Tuesday, October 11, 2011

Grey Pine

By T. Lloyd Winetsky

From the back of the book:

On May 18, 1980, the eruption of Mount Saint Helens captured the attention of America. The communities east of the Cascade Mountains were woefully prepared for the devastation and disruption that followed, transforming for many a bright spring day into a murky, twenty-hour night. Grey Pine is the story of Phillip Stark, a bright and innovative young science teacher who attempts to treat the ash fall as an opportunity for experiment and wonder, but who is constantly thwarted by the resulting havoc in the community, and his own personal demons. As his health declines, his relationships suffer. The chaotic and often dangerous situations with his alcoholic father, irksome neighbor, unreliable girlfriend, and strained friendships derail any attempt to regain control of his life. All the while the omnipresent ash from the volcanic eruption acts as a symbolic reminder of his oppression and inability to break through.

Just my opinion:

This is the story of one man’s spiral into a deep depression – and his struggles to fight it, even as he continues to give in to its pull. It’s a fascinating psychological study of mental illness and the effect it has not only on the sufferer but those around him, as well.

Following the death of his mother, Phillip’s father falls into severe alcoholism. When he’s drinking, he becomes verbally abusive and Phillip begins to see his father as two different personalities … the father whom he loves and the stranger who takes over his body when alcohol enters the picture. As he struggles to try to stop his father from destroying himself, he begins the blame others for the circumstances he finds himself in.

The effect on Phillip is nothing short of heartbreaking. He stops eating properly, he can’t sleep, he withdraws from friends and family and he self-medicates with ulcer medication. He also begins to exhibit some compulsive tendencies when the eruption of Mount St. Helens leaves the area under a blanket of ash and Phillip spends all his waking moments working to clear up the mess in his yard and on the street.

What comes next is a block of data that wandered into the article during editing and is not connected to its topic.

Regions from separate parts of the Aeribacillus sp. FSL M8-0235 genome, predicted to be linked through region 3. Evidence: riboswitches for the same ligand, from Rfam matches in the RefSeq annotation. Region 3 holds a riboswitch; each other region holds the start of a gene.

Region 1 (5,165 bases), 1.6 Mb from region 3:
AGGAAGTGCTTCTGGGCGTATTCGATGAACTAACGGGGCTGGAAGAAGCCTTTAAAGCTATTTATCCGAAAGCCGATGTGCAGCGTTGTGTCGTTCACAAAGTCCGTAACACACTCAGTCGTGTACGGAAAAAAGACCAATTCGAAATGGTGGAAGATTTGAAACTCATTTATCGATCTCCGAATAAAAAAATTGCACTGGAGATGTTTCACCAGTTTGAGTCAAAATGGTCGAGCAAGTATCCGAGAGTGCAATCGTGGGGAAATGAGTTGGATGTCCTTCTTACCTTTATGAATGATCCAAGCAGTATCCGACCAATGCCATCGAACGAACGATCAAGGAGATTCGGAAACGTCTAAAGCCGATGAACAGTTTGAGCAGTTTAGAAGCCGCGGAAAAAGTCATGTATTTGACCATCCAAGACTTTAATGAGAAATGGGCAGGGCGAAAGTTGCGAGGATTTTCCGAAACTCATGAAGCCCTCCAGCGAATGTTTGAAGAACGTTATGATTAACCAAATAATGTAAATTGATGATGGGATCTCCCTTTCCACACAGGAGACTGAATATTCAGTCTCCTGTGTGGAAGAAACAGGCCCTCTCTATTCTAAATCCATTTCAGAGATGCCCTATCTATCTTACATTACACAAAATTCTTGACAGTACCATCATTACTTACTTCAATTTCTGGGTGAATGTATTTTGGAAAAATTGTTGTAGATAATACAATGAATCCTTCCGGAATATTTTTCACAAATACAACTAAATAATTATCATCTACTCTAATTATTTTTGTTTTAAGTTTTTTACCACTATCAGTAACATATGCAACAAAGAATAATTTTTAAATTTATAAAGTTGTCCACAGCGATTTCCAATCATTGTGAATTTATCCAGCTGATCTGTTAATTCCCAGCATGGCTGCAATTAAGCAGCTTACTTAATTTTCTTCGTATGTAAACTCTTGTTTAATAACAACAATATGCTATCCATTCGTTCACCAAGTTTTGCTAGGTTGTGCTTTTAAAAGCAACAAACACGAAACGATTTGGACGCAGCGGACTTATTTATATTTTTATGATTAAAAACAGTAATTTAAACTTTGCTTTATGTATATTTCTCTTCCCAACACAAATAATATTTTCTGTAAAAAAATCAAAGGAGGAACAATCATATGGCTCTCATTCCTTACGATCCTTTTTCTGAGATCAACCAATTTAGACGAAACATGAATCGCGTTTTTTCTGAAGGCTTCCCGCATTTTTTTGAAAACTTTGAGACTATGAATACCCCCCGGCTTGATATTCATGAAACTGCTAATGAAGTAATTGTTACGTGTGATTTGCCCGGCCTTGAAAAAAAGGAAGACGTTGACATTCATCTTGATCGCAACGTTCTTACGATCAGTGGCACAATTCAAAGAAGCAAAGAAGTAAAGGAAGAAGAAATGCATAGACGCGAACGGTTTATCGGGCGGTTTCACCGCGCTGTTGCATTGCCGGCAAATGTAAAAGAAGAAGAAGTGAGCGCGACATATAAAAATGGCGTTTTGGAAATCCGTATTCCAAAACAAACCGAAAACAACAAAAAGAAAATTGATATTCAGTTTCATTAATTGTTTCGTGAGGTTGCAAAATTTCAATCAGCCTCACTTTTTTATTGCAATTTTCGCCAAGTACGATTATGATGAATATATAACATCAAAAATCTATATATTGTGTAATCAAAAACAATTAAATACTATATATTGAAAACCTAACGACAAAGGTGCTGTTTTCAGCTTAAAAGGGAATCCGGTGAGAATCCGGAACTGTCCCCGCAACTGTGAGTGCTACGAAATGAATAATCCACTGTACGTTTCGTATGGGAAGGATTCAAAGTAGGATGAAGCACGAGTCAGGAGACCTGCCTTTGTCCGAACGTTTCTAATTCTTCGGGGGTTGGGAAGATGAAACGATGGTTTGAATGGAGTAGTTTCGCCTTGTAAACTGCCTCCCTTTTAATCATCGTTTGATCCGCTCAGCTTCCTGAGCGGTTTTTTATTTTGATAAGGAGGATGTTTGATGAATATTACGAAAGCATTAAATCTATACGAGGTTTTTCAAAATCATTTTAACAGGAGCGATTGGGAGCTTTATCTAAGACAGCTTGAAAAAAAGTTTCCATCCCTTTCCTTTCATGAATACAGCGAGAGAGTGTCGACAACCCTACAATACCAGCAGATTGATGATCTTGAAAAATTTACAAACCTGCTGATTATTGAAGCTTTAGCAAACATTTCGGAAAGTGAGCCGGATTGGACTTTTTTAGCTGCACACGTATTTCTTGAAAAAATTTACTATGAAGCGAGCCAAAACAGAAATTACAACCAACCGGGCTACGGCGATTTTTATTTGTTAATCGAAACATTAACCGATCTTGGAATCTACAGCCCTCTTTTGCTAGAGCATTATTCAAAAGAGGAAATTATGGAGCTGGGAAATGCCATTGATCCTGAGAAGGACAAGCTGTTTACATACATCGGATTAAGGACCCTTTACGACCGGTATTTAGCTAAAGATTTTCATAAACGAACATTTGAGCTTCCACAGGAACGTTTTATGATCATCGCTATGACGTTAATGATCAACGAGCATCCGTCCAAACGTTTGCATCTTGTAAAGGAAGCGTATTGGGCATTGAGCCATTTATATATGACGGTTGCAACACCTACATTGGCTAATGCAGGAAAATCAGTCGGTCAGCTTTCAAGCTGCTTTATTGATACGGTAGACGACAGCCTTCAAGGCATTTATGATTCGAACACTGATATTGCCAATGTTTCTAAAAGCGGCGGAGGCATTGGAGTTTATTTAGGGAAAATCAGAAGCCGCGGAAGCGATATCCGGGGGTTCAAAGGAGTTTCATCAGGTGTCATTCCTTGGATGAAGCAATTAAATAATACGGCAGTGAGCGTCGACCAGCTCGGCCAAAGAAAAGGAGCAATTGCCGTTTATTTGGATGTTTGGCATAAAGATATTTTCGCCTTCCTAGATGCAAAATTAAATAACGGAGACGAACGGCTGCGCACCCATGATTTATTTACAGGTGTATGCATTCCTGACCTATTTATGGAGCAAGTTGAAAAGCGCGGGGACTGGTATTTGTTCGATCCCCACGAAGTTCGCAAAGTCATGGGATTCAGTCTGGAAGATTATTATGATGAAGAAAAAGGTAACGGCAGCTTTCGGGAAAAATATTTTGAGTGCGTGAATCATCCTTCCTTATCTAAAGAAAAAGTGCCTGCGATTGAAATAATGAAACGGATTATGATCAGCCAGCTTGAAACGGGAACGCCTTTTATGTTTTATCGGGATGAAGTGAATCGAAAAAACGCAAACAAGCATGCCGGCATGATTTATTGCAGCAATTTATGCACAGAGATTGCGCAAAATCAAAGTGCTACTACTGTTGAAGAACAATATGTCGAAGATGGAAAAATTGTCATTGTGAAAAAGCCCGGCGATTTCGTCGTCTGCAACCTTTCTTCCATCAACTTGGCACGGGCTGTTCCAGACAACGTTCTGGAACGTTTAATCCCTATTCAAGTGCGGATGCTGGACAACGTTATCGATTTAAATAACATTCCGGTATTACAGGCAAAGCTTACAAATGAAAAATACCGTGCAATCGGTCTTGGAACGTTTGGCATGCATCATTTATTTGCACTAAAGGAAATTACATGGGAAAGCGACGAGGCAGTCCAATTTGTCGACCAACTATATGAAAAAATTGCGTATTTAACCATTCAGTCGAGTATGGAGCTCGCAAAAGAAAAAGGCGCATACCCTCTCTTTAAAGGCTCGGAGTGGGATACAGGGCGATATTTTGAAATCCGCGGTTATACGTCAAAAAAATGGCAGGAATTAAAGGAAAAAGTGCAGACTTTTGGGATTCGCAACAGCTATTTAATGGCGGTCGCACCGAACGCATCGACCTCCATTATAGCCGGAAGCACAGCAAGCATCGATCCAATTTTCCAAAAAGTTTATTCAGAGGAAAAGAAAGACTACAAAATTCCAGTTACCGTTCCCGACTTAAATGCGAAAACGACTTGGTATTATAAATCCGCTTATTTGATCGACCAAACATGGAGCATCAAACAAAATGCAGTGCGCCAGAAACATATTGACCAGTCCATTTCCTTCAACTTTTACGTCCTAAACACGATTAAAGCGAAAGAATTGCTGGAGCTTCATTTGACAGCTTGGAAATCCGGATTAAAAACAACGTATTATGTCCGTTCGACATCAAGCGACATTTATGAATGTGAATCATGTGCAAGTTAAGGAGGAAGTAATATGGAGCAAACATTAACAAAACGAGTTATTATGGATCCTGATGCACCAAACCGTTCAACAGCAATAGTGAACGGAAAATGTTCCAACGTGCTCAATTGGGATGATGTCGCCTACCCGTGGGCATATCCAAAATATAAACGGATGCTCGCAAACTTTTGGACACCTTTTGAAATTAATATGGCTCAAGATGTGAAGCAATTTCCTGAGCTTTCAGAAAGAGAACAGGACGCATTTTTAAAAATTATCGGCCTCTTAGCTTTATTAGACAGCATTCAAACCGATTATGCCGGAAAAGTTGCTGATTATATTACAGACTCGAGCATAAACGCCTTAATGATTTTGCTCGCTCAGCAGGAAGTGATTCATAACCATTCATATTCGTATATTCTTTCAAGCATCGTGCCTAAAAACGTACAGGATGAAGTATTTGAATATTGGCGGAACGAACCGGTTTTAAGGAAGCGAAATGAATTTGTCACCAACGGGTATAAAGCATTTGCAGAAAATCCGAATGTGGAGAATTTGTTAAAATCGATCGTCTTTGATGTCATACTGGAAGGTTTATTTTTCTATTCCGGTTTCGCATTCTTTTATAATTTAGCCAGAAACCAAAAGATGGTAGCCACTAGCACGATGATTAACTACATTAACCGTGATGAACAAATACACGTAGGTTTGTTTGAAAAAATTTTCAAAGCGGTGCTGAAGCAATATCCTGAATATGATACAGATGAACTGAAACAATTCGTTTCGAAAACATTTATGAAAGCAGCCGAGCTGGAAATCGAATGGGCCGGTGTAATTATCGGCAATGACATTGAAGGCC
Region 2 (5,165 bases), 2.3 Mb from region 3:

I found this book interesting on several levels. First, I remember vividly the mess we all dealt with here in eastern Washington following the eruption of the volcano in 1980. Life basically stopped for several days as we dug ourselves out of inches and inches of gray powder. Reading Grey Pine, I can see how this gloominess could cause sadness in those already suffering from depression. I would compare it to seasonal affective disorder, in which the darkness winter can throw those afflicted by it into melancholy.

I also enjoy reading books that have a psychological milieu. I find it fascinating reading an author’s take on these issues and theories, especially those who have done their research and know something about the disorders.

Last month, I read the book Maria Juana’s Gift by this same author. I very much enjoyed that story, too, and you can read that review here. He is currently working on another book and I hope to have the opportunity to also read that one. For more information, you can visit his website.

T. Lloyd Winetsky wrote Grey Pine in 2007. The book was reprinted in 2009, just in time for the 30th anniversary of the eruption. The updated version includes photos Mr. Winetsky took outside his home in Othello, Washington, where he was living in 1980. Those familiar with my profile know I now live in Othello, although I was living about an hour northeast during the ash fall.

I'm also excited to report that this author will be doing a book signing at The Old Hotel Art Gallery in Othello in December. That is a very special treat because we don't get that many authors in our small city. We typically have to travel an hour or so to the bigger areas for book signings!

Be sure to stop by the author's website at tlwinetsky.com.

Just below, you will find my favorite passage from the book. I was drawn to this sentence because of my own experiences. As day turned to night and the ash began to fall, my oldest son, who was 3 years old at the time, disappeared. I found him out on the back patio, grabbing handfuls of ash and throwing them up into the air. He was in seventh heaven as he proclaimed, “It’s snowing!” That’s quite a treat for a little boy to have snow in the summer!

My favorite passage from the book:

Leaning out the doorway, he watched the flecks of ash fall like steady snow caught in a car’s high beams.

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